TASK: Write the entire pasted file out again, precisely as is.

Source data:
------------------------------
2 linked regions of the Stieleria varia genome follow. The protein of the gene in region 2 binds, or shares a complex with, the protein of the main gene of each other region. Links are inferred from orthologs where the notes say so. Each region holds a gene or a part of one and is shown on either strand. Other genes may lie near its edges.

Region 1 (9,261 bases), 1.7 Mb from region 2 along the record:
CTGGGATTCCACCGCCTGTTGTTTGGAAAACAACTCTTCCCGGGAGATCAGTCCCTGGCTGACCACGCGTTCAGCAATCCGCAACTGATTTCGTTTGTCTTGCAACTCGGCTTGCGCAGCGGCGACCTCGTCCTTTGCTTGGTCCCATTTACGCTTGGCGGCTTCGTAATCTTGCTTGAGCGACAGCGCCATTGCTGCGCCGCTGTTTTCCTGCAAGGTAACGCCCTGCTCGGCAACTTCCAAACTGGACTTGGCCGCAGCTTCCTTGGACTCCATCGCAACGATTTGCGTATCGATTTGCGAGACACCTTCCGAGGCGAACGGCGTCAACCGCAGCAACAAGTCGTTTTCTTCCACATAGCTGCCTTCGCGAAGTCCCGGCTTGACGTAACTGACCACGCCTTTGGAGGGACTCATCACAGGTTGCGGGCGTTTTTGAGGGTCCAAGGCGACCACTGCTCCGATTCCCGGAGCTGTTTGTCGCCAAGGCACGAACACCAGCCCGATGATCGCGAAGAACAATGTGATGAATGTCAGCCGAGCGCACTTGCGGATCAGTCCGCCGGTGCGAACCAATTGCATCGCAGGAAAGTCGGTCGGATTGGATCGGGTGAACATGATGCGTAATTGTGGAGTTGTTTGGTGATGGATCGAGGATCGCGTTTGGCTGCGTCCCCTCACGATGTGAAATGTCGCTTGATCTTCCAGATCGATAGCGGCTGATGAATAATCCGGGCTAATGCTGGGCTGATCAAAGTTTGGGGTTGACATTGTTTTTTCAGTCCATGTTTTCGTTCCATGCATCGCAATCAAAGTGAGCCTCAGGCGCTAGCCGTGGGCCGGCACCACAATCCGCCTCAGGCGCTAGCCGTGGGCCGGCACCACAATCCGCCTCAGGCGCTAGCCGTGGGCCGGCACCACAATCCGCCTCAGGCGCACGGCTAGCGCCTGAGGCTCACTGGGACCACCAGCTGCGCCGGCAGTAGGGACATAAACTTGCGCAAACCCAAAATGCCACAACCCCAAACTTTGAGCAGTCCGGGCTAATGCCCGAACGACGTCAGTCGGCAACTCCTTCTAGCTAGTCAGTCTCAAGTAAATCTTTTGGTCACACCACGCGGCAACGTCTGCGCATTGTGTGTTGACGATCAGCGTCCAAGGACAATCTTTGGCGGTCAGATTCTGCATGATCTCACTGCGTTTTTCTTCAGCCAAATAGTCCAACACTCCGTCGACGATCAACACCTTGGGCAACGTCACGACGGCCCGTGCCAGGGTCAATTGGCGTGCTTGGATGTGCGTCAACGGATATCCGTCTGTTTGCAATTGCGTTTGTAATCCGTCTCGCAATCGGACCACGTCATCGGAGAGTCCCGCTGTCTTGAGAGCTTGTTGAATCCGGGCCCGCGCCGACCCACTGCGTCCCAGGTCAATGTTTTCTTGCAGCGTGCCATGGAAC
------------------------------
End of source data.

2 linked regions of the Stieleria varia genome follow. The protein of the gene in region 2 binds, or shares a complex with, the protein of the main gene of each other region. Links are inferred from orthologs where the notes say so. Each region holds a gene or a part of one and is shown on either strand. Other genes may lie near its edges.

Region 1 (9,261 bases), 1.7 Mb from region 2 along the record:
CTGGGATTCCACCGCCTGTTGTTTGGAAAACAACTCTTCCCGGGAGATCAGTCCCTGGCTGACCACGCGTTCAGCAATCCGCAACTGATTTCGTTTGTCTTGCAACTCGGCTTGCGCAGCGGCGACCTCGTCCTTTGCTTGGTCCCATTTACGCTTGGCGGCTTCGTAATCTTGCTTGAGCGACAGCGCCATTGCTGCGCCGCTGTTTTCCTGCAAGGTAACGCCCTGCTCGGCAACTTCCAAACTGGACTTGGCCGCAGCTTCCTTGGACTCCATCGCAACGATTTGCGTATCGATTTGCGAGACACCTTCCGAGGCGAACGGCGTCAACCGCAGCAACAAGTCGTTTTCTTCCACATAGCTGCCTTCGCGAAGTCCCGGCTTGACGTAACTGACCACGCCTTTGGAGGGACTCATCACAGGTTGCGGGCGTTTTTGAGGGTCCAAGGCGACCACTGCTCCGATTCCCGGAGCTGTTTGTCGCCAAGGCACGAACACCAGCCCGATGATCGCGAAGAACAATGTGATGAATGTCAGCCGAGCGCACTTGCGGATCAGTCCGCCGGTGCGAACCAATTGCATCGCAGGAAAGTCGGTCGGATTGGATCGGGTGAACATGATGCGTAATTGTGGAGTTGTTTGGTGATGGATCGAGGATCGCGTTTGGCTGCGTCCCCTCACGATGTGAAATGTCGCTTGATCTTCCAGATCGATAGCGGCTGATGAATAATCCGGGCTAATGCTGGGCTGATCAAAGTTTGGGGTTGACATTGTTTTTTCAGTCCATGTTTTCGTTCCATGCATCGCAATCAAAGTGAGCCTCAGGCGCTAGCCGTGGGCCGGCACCACAATCCGCCTCAGGCGCTAGCCGTGGGCCGGCACCACAATCCGCCTCAGGCGCTAGCCGTGGGCCGGCACCACAATCCGCCTCAGGCGCACGGCTAGCGCCTGAGGCTCACTGGGACCACCAGCTGCGCCGGCAGTAGGGACATAAACTTGCGCAAACCCAAAATGCCACAACCCCAAACTTTGAGCAGTCCGGGCTAATGCCCGAACGACGTCAGTCGGCAACTCCTTCTAGCTAGTCAGTCTCAAGTAAATCTTTTGGTCACACCACGCGGCAACGTCTGCGCATTGTGTGTTGACGATCAGCGTCCAAGGACAATCTTTGGCGGTCAGATTCTGCATGATCTCACTGCGTTTTTCTTCAGCCAAATAGTCCAACACTCCGTCGACGATCAACACCTTGGGCAACGTCACGACGGCCCGTGCCAGGGTCAATTGGCGTGCTTGGATGTGCGTCAACGGATATCCGTCTGTTTGCAATTGCGTTTGTAATCCGTCTCGCAATCGGACCACGTCATCGGAGAGTCCCGCTGTCTTGAGAGCTTGTTGAATCCGGGCCCGCGCCGACCCACTGCGTCCCAGGTCAATGTTTTCTTGCAGCGTGCCATGGAAC